Doesn't mean that we always do, or always do to our fullest extent

Consider a boy born in 1253 who if he was born today would be the best computer programmer the world had ever seen.

Or the girl in rural Africa who will never see a piano but would outshine Beethoven, Bach, & Chopin if she were born in Kansas.

Some things, we simply don't have the ability to learn about ourselves in this life.

That doesn't mean that they don't exist, or that we won't learn them about ourselves in the next.

So for those 2.... They dot simply come here and learn nothing.

They learn and develope other parts of themselves, instead.

Perhaps that's even WHY they chose to be born in a time or place that is missing their X Factor.

So that they could learn & develop other skills & talents, already well aware of their gift in X area, they chose instead to explore other aspects of themselves. Or HF chose. I'm not "in" on those details.

So as to whether our talents are innate or acquired?

I think, at least in most cases, yes. To both.

Q

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Much has been given during this last dispensation and since the restoration of the church.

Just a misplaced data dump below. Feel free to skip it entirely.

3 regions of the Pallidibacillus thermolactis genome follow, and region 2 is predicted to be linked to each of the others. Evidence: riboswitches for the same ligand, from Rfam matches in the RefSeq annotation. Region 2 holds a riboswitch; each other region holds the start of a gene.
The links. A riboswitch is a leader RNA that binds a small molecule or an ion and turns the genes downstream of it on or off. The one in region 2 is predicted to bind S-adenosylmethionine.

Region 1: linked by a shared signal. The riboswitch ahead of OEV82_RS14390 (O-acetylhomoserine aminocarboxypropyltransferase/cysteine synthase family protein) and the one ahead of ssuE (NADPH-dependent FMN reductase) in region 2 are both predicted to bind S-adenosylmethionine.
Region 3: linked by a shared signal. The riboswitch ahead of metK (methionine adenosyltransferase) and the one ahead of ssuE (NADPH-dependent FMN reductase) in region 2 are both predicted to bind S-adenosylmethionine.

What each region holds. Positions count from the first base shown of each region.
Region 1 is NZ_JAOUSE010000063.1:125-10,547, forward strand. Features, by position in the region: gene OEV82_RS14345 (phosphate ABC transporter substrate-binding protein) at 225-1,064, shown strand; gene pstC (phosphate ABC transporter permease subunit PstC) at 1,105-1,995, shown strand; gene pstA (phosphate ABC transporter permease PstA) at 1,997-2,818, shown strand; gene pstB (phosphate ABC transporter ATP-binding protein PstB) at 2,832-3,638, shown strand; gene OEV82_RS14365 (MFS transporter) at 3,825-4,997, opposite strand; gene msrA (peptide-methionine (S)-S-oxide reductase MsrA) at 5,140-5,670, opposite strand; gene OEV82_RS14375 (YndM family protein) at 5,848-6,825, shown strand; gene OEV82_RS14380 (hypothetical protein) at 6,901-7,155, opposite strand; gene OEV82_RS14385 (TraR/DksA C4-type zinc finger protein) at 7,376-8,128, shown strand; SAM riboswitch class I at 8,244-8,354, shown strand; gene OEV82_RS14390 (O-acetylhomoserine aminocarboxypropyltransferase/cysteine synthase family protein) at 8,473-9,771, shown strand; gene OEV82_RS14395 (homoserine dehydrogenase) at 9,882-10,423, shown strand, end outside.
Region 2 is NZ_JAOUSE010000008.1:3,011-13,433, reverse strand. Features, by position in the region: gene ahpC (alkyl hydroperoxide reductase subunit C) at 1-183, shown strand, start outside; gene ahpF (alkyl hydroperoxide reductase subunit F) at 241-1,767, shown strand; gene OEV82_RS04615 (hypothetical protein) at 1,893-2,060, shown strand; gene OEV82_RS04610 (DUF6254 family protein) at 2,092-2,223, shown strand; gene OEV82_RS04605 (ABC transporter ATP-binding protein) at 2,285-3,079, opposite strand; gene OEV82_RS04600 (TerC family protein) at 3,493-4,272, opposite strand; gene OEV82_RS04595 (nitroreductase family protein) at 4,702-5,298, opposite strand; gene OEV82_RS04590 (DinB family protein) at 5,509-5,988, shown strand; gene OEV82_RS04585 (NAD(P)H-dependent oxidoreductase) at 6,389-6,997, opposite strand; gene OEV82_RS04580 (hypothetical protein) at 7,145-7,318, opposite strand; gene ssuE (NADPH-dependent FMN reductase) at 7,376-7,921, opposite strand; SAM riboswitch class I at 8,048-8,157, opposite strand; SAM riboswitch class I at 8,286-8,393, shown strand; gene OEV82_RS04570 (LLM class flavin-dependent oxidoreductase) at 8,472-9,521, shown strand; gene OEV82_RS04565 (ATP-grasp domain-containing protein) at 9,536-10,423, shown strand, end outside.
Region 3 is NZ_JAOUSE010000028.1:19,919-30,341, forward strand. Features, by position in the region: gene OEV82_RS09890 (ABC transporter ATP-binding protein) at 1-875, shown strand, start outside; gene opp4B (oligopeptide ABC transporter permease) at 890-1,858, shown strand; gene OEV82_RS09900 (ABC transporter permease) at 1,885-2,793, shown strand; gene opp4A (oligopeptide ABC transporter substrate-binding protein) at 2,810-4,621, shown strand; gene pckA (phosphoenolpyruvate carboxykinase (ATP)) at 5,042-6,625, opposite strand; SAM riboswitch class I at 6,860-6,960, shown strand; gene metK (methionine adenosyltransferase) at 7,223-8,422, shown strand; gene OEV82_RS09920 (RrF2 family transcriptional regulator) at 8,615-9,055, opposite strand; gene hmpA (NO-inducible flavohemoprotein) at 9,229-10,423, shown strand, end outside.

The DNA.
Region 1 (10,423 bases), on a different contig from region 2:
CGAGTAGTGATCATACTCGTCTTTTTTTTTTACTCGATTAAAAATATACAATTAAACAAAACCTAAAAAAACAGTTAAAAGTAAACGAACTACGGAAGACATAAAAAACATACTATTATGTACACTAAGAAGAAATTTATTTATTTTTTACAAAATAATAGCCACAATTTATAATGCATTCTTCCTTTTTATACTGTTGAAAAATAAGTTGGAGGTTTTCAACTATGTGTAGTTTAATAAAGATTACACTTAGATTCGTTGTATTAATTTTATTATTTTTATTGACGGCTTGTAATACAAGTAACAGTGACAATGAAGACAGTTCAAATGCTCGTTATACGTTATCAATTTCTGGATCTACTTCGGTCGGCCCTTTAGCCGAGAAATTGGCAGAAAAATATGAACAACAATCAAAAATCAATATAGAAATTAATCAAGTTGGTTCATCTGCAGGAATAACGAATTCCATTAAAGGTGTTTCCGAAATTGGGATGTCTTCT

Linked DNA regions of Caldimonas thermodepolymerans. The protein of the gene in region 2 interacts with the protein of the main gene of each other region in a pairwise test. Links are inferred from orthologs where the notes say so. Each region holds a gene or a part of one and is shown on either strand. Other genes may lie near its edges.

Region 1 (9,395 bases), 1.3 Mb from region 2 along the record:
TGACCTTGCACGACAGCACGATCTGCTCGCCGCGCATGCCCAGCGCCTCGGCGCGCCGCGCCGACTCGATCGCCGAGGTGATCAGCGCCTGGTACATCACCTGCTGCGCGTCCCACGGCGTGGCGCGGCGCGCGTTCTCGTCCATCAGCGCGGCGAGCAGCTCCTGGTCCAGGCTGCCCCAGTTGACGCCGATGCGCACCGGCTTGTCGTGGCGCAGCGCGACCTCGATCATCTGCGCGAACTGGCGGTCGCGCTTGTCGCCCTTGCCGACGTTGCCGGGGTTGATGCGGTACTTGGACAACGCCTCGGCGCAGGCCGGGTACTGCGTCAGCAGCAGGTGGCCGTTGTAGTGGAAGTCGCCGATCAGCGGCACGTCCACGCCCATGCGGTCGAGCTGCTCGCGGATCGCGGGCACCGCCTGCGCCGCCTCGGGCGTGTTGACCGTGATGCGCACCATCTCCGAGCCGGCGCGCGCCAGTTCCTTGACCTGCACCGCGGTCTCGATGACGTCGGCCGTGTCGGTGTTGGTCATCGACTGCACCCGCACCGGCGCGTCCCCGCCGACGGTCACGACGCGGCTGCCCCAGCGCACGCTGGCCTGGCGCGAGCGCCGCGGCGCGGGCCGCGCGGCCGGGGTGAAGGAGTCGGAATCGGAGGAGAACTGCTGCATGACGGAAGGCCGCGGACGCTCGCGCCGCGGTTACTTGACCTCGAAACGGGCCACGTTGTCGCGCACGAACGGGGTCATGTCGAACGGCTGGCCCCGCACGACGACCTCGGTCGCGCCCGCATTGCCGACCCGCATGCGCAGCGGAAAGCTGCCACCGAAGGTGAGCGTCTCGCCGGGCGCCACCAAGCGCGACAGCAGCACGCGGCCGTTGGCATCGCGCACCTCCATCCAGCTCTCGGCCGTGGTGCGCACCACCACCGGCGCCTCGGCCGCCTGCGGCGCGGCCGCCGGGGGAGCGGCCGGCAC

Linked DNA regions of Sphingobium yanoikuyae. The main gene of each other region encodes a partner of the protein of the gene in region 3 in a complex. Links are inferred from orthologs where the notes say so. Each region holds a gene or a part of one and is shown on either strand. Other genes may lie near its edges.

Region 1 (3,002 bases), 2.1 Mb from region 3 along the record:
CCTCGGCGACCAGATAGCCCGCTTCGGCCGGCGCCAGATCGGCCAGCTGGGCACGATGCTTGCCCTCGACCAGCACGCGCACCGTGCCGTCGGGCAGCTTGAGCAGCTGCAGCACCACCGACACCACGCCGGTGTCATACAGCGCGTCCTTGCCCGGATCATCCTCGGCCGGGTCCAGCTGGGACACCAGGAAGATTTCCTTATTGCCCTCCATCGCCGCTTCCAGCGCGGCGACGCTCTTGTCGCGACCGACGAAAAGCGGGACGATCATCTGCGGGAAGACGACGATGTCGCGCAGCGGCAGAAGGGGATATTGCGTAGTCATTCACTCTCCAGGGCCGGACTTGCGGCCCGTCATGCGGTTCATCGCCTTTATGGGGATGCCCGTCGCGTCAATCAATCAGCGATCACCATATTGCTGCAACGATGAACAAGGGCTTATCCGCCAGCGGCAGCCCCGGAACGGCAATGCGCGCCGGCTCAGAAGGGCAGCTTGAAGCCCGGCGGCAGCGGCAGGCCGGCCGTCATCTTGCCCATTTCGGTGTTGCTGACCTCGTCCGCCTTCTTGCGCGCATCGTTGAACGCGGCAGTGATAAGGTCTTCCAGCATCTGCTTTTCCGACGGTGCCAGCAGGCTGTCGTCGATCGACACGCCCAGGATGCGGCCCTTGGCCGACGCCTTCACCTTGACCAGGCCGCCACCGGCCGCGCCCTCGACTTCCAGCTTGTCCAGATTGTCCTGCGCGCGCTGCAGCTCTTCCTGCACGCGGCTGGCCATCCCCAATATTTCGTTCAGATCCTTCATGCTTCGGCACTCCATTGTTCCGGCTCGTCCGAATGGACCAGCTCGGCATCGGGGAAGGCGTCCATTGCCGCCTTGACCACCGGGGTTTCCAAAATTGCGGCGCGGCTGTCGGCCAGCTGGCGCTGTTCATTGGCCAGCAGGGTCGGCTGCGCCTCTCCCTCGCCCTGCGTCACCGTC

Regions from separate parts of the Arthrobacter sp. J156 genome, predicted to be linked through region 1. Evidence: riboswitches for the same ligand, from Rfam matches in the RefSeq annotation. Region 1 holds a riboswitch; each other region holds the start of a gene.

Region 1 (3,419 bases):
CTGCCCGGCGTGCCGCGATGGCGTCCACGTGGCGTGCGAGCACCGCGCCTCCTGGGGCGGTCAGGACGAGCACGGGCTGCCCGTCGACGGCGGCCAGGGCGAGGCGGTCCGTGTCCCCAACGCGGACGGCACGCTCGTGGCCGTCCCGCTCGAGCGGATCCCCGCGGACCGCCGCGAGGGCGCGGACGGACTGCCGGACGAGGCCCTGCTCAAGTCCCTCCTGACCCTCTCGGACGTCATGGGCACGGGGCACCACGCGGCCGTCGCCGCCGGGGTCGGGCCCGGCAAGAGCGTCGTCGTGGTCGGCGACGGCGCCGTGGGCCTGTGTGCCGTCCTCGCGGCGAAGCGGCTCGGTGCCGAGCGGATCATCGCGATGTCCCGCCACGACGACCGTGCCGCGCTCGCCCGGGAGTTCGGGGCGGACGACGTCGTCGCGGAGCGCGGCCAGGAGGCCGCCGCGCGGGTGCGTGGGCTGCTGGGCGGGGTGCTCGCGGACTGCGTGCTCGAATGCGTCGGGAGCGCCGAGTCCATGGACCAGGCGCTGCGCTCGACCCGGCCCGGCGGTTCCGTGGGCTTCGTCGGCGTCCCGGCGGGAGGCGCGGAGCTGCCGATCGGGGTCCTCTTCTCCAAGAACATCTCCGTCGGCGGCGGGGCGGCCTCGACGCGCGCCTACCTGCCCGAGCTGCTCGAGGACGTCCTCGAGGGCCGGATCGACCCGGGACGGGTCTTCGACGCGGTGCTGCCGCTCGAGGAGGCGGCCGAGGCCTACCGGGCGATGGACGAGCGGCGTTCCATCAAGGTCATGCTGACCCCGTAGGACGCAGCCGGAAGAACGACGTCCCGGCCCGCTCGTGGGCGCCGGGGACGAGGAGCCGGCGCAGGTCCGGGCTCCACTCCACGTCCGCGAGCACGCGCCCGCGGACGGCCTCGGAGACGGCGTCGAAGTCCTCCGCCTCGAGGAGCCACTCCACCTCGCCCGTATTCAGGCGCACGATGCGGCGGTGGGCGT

We've been given the opportunity for eternal marriage.  We've been given the spirit of Elijah and the opportunity to do work for our ancestors that didn't have the opportunities before us. We've been given the opportunities to have ordinances done by those that hold the keys of the Priesthood that weren't available prior to the restoration of the church.

 

I really thihk this verse is talking about so many of the things that are now available to us through the restoration of the gospel.

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In either/or questions... I usually end up answering "yes".

Meaning I suspect both.

Our spirits are who they/we are.

But it is also my understanding that a big part of why we come "here" is to learn both what we are capable of, enjoy, excel at, etc.

Doesn't mean that we always do, or always do to our fullest extent

Consider a boy born in 1253 who if he was born today would be the best computer programmer the world had ever seen.

Or the girl in rural Africa who will never see a piano but would outshine Beethoven, Bach, & Chopin if she were born in Kansas.

Some things, we simply don't have the ability to learn about ourselves in this life.

That doesn't mean that they don't exist, or that we won't learn them about ourselves in the next.

So for those 2.... They dot simply come here and learn nothing.

They learn and develope other parts of themselves, instead.

Perhaps that's even WHY they chose to be born in a time or place that is missing their X Factor.

So that they could learn & develop other skills & talents, already well aware of their gift in X area, they chose instead to explore other aspects of themselves. Or HF chose. I'm not "in" on those details.

So as to whether our talents are innate or acquired?

I think, at least in most cases, yes. To both.

Q

I have pondered this as well.  This is why I wonder if really what is "given" is more about what is not "given".